Bank overdraft protection: Do you need it?

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You may want to enroll in overdraft protection to ensure you won’t ever be turned down for a debit purchase or ATM withdrawal. It can be a helpful service if you ever spend more than what’s in your account, but it usually comes with a cost.

Ultimately, it’s your decision to enroll in overdraft protection. Here’s some information to help you decide whether it’s right for you.

What is overdraft protection?

Overdraft protection is a service provided by your bank that ensures your transactions are covered if you have insufficient funds in your checking account. The bank will automatically move funds you have available in another linked account to the overdrawn account.

The bank may charge you for this service, but the price is usually considerably less than paying an overdraft fee. The average overdraft fee is $33.47 per transaction, according to Bankrate’s 2020 checking account survey.

Overdraft protection policies, including whether a fee is charged, vary by bank. Ask your financial institution to explain the details so you can decide if overdraft protection is right for you.

The pros of overdraft protection

Overdraft protection provides some benefits:

  • Your transaction will still clear even if you don’t have enough money in your bank account, helping to expedite transactions when you’re in a hurry, such as at a gas station or drive-thru. It could save you from embarrassment, too.
  • The cost is usually substantially less than paying an overdraft fee.
  • It may allow checks to clear, which in turn can help you avoid returned check fees from merchants.
  • It can provide access to funds in times of emergency.

The cons of overdraft protection

There are also some drawbacks to overdraft protection:

  • You’ll have to pay whatever fee your bank charges.
  • It doesn’t necessarily eliminate overdraft fees altogether. Many banks assess a fee per overdraft protection transfer, which can result in multiple fees in a single day.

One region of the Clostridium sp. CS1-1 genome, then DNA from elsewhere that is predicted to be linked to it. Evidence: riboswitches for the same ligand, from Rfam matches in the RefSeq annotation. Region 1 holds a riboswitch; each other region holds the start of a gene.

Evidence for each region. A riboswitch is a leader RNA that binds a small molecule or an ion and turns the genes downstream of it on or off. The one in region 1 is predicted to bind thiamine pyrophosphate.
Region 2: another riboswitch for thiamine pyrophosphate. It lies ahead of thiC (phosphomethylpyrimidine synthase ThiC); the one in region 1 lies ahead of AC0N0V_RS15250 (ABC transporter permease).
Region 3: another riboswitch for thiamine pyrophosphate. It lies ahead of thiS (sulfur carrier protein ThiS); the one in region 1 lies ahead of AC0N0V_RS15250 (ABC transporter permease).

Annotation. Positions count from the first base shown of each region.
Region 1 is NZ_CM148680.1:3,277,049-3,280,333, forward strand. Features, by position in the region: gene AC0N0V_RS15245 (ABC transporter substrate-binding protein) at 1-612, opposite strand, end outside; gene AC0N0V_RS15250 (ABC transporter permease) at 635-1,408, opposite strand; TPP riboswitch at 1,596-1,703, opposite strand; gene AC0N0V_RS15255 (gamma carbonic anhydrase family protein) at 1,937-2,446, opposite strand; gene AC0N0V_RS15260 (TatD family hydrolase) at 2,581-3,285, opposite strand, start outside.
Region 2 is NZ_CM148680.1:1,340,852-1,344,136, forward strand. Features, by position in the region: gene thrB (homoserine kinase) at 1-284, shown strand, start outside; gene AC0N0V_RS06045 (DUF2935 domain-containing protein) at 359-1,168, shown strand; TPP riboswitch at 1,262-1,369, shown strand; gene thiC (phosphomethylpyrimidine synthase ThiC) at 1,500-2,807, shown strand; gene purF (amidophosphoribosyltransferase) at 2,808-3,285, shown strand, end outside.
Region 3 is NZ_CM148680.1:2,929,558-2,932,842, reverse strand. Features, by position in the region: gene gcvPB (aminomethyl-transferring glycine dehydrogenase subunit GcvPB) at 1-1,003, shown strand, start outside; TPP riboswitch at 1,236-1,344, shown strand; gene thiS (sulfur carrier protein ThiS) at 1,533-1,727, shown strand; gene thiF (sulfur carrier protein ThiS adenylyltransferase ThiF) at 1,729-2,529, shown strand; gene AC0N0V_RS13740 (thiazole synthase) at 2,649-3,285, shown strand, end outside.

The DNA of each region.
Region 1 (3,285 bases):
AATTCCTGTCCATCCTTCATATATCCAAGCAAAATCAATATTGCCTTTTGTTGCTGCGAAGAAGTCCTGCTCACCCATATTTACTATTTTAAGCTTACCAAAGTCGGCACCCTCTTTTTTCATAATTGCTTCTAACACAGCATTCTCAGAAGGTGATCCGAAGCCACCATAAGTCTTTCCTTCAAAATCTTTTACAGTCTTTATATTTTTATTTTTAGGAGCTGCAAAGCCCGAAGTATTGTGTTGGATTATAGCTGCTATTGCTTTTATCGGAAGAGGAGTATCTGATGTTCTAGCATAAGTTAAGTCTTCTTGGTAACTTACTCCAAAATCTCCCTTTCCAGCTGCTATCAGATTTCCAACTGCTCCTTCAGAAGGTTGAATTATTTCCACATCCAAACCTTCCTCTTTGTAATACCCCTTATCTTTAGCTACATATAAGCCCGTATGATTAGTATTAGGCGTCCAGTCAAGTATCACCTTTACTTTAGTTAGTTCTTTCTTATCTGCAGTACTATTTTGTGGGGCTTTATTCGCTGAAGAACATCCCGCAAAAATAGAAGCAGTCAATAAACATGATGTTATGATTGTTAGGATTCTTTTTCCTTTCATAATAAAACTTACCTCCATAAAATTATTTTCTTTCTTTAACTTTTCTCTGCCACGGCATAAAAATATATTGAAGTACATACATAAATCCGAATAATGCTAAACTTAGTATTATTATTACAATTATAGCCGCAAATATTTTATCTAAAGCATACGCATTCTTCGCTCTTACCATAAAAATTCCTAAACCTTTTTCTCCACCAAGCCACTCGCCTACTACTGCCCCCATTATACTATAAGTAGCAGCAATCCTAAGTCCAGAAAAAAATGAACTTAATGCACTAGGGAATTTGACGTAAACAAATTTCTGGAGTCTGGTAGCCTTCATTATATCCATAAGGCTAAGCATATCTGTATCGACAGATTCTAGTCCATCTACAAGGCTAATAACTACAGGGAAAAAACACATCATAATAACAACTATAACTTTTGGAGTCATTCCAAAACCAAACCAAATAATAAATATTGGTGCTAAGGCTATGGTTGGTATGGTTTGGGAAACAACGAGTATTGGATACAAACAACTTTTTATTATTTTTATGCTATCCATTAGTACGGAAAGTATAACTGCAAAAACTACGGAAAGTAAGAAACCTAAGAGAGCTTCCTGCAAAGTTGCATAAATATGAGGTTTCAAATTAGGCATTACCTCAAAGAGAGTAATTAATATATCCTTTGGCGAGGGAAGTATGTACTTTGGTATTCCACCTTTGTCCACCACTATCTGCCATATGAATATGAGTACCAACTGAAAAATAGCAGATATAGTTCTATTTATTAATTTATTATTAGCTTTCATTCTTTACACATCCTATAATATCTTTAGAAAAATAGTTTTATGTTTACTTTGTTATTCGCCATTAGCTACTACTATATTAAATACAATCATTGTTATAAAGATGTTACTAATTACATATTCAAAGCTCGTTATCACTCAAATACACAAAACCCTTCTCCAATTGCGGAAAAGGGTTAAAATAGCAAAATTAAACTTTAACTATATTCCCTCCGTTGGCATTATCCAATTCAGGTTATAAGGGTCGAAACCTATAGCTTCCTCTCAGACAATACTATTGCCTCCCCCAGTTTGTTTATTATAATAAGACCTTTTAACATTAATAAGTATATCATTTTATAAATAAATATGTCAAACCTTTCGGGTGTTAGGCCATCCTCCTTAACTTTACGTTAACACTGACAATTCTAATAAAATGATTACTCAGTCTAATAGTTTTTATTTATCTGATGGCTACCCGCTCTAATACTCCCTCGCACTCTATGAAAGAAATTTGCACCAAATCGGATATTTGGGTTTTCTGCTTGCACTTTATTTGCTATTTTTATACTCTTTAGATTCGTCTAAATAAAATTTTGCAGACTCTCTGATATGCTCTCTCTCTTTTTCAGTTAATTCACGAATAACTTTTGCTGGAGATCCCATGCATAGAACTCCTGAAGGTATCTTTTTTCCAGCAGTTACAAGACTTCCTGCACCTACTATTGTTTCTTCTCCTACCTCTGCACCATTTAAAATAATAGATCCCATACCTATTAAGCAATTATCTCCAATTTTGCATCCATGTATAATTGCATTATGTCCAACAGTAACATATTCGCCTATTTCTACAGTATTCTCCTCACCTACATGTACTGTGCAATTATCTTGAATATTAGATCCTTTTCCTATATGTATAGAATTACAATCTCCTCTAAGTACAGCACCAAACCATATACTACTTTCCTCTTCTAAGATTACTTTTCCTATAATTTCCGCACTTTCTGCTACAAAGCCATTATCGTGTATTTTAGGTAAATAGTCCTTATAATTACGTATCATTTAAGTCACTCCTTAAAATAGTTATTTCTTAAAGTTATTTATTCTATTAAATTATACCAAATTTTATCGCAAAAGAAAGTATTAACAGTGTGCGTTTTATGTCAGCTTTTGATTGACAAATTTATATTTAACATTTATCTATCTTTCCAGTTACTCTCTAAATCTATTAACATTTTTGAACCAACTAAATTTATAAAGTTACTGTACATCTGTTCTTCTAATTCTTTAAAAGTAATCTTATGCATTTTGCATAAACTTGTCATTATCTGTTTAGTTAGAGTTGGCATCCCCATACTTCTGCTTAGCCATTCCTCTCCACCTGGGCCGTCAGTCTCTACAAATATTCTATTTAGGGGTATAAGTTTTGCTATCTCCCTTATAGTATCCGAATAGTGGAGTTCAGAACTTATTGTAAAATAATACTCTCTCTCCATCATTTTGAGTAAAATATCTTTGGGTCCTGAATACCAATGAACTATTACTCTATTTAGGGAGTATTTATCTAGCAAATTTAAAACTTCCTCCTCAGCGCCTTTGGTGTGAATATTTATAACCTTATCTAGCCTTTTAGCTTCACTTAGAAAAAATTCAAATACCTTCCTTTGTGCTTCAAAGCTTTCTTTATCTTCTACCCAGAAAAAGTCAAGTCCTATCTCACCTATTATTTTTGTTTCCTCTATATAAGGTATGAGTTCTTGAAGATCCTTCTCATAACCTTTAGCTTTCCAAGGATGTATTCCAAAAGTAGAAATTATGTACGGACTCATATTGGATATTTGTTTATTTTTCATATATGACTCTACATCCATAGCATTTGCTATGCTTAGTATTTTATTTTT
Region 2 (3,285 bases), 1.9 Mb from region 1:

• Transactions may be declined if you don’t have sufficient funds in your linked savings account.
  • It might encourage overspending for anyone who doesn’t realize the hefty fees involved.

Should you opt in to overdraft protection?

Ultimately, it’s your decision whether or not to choose overdraft protection. It might work well for you as a way to make transactions clear when you occasionally overdraft your account.

It protects those who worry about finding themselves in the embarrassing situation of having their card declined. It also costs less than overdraft fees that can quickly add up before you realize your account is overdrawn. Imagine getting hit with a fee for every swipe — a $4 latte in the morning just became a nearly $40 latte. Your $10 lunch is now nearly $45, and so on.

Other ways to avoid overdraft fees

Though overdraft protection has benefits and can offer convenience, the potential fees may be something to avoid.

One way to do that is to simply not opt in for overdraft coverage. Your bank will just decline a debit card transaction if you lack sufficient funds. It’s a way to avoid paying a penalty if the potential hassle or embarrassment is less painful to you than paying an overdraft fee.

Another option is to switch your bank. Some banks and credit unions have restructured their programs to become more consumer friendly. Some accounts even let you overdraw up to a set amount without a fee.

Lastly, keeping tabs on your checking account has never been easier. You can download budgeting apps that help you track your spending. You can also set up text or email alerts that tell you when your account drops below a certain level. Many banks offer multiple alerts. For instance, you can set one up for when your account drops to less than $75 and another for $25.

Bottom line

Overdraft protection can be a helpful and convenient tool to avoid paying a steeper overdraft fee. Whether you should opt in, however, depends on your preferences. Consider your own budgeting and spending habits and weigh the benefit of convenience against the potential fees to decide for yourself.

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Written by
Karen Bennett
Consumer banking reporter
Karen Bennett is a consumer banking reporter at Bankrate. She uses her finance writing background to help readers learn more about savings and checking accounts, CDs, and other financial matters.
Edited by
Wealth editor
Reviewed by
Professor of finance, Creighton University